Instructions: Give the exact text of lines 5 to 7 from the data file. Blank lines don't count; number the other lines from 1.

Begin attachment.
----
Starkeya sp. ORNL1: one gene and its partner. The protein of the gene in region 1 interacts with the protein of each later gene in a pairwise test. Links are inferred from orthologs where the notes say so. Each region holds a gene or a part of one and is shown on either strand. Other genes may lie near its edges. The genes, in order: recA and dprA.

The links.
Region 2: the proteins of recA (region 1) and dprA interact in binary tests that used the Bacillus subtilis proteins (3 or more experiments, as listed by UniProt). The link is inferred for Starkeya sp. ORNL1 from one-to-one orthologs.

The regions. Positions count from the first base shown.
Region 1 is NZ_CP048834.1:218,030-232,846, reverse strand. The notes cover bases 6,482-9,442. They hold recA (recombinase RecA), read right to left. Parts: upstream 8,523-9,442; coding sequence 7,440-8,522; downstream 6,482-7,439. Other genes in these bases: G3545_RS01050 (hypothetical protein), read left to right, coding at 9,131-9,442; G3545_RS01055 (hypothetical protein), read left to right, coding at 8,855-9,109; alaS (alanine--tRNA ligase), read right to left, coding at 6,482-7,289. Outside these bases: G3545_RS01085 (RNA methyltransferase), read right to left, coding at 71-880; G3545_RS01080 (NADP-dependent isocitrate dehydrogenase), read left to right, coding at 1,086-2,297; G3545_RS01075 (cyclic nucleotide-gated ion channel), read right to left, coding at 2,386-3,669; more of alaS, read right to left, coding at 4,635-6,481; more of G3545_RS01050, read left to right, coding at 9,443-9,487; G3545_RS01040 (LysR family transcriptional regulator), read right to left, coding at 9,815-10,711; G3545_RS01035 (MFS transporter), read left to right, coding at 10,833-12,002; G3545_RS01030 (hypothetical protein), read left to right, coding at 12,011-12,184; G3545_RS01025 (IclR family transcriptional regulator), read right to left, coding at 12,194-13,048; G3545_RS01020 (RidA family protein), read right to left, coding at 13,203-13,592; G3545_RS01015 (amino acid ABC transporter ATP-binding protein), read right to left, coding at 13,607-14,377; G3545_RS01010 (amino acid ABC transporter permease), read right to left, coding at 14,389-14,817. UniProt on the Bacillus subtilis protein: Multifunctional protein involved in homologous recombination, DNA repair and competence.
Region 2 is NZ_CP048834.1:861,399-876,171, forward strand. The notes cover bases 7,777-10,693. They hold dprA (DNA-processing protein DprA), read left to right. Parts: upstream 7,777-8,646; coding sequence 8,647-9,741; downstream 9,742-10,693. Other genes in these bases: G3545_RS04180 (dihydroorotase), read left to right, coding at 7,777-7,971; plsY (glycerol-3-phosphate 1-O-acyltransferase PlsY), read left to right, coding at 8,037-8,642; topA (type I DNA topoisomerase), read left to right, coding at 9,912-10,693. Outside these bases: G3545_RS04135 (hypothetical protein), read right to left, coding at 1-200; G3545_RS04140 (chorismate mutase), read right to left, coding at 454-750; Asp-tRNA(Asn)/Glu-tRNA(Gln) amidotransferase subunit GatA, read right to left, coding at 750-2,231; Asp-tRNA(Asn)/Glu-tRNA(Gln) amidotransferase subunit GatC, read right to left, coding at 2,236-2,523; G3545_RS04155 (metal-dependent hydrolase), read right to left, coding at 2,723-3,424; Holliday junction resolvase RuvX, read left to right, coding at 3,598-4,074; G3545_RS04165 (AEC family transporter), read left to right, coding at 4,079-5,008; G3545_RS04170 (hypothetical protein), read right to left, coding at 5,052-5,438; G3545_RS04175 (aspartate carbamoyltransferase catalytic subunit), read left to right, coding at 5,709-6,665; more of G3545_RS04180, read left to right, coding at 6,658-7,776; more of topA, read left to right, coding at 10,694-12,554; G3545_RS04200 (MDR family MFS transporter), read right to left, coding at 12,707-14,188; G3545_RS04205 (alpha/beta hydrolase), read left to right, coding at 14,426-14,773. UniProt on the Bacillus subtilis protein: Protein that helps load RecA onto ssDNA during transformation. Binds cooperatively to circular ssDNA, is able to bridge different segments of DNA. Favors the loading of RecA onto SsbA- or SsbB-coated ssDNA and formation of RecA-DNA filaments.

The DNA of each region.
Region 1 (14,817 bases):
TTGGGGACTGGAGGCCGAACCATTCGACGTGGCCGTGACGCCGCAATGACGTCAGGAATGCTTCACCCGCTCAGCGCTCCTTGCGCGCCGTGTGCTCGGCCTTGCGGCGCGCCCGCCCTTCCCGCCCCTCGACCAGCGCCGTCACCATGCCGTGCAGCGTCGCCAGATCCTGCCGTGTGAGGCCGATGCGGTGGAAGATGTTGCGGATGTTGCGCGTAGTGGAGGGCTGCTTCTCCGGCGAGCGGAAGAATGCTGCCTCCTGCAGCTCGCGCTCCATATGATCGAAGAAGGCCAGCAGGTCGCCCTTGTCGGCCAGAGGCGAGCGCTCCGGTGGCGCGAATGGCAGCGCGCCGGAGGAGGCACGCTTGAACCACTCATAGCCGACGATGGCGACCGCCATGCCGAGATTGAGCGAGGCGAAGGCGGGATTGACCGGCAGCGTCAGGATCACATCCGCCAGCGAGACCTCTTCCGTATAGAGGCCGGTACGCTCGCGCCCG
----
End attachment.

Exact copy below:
Region 1 is NZ_CP048834.1:218,030-232,846, reverse strand. The notes cover bases 6,482-9,442. They hold recA (recombinase RecA), read right to left. Parts: upstream 8,523-9,442; coding sequence 7,440-8,522; downstream 6,482-7,439. Other genes in these bases: G3545_RS01050 (hypothetical protein), read left to right, coding at 9,131-9,442; G3545_RS01055 (hypothetical protein), read left to right, coding at 8,855-9,109; alaS (alanine--tRNA ligase), read right to left, coding at 6,482-7,289. Outside these bases: G3545_RS01085 (RNA methyltransferase), read right to left, coding at 71-880; G3545_RS01080 (NADP-dependent isocitrate dehydrogenase), read left to right, coding at 1,086-2,297; G3545_RS01075 (cyclic nucleotide-gated ion channel), read right to left, coding at 2,386-3,669; more of alaS, read right to left, coding at 4,635-6,481; more of G3545_RS01050, read left to right, coding at 9,443-9,487; G3545_RS01040 (LysR family transcriptional regulator), read right to left, coding at 9,815-10,711; G3545_RS01035 (MFS transporter), read left to right, coding at 10,833-12,002; G3545_RS01030 (hypothetical protein), read left to right, coding at 12,011-12,184; G3545_RS01025 (IclR family transcriptional regulator), read right to left, coding at 12,194-13,048; G3545_RS01020 (RidA family protein), read right to left, coding at 13,203-13,592; G3545_RS01015 (amino acid ABC transporter ATP-binding protein), read right to left, coding at 13,607-14,377; G3545_RS01010 (amino acid ABC transporter permease), read right to left, coding at 14,389-14,817. UniProt on the Bacillus subtilis protein: Multifunctional protein involved in homologous recombination, DNA repair and competence.
Region 2 is NZ_CP048834.1:861,399-876,171, forward strand. The notes cover bases 7,777-10,693. They hold dprA (DNA-processing protein DprA), read left to right. Parts: upstream 7,777-8,646; coding sequence 8,647-9,741; downstream 9,742-10,693. Other genes in these bases: G3545_RS04180 (dihydroorotase), read left to right, coding at 7,777-7,971; plsY (glycerol-3-phosphate 1-O-acyltransferase PlsY), read left to right, coding at 8,037-8,642; topA (type I DNA topoisomerase), read left to right, coding at 9,912-10,693. Outside these bases: G3545_RS04135 (hypothetical protein), read right to left, coding at 1-200; G3545_RS04140 (chorismate mutase), read right to left, coding at 454-750; Asp-tRNA(Asn)/Glu-tRNA(Gln) amidotransferase subunit GatA, read right to left, coding at 750-2,231; Asp-tRNA(Asn)/Glu-tRNA(Gln) amidotransferase subunit GatC, read right to left, coding at 2,236-2,523; G3545_RS04155 (metal-dependent hydrolase), read right to left, coding at 2,723-3,424; Holliday junction resolvase RuvX, read left to right, coding at 3,598-4,074; G3545_RS04165 (AEC family transporter), read left to right, coding at 4,079-5,008; G3545_RS04170 (hypothetical protein), read right to left, coding at 5,052-5,438; G3545_RS04175 (aspartate carbamoyltransferase catalytic subunit), read left to right, coding at 5,709-6,665; more of G3545_RS04180, read left to right, coding at 6,658-7,776; more of topA, read left to right, coding at 10,694-12,554; G3545_RS04200 (MDR family MFS transporter), read right to left, coding at 12,707-14,188; G3545_RS04205 (alpha/beta hydrolase), read left to right, coding at 14,426-14,773. UniProt on the Bacillus subtilis protein: Protein that helps load RecA onto ssDNA during transformation. Binds cooperatively to circular ssDNA, is able to bridge different segments of DNA. Favors the loading of RecA onto SsbA- or SsbB-coated ssDNA and formation of RecA-DNA filaments.

The DNA of each region.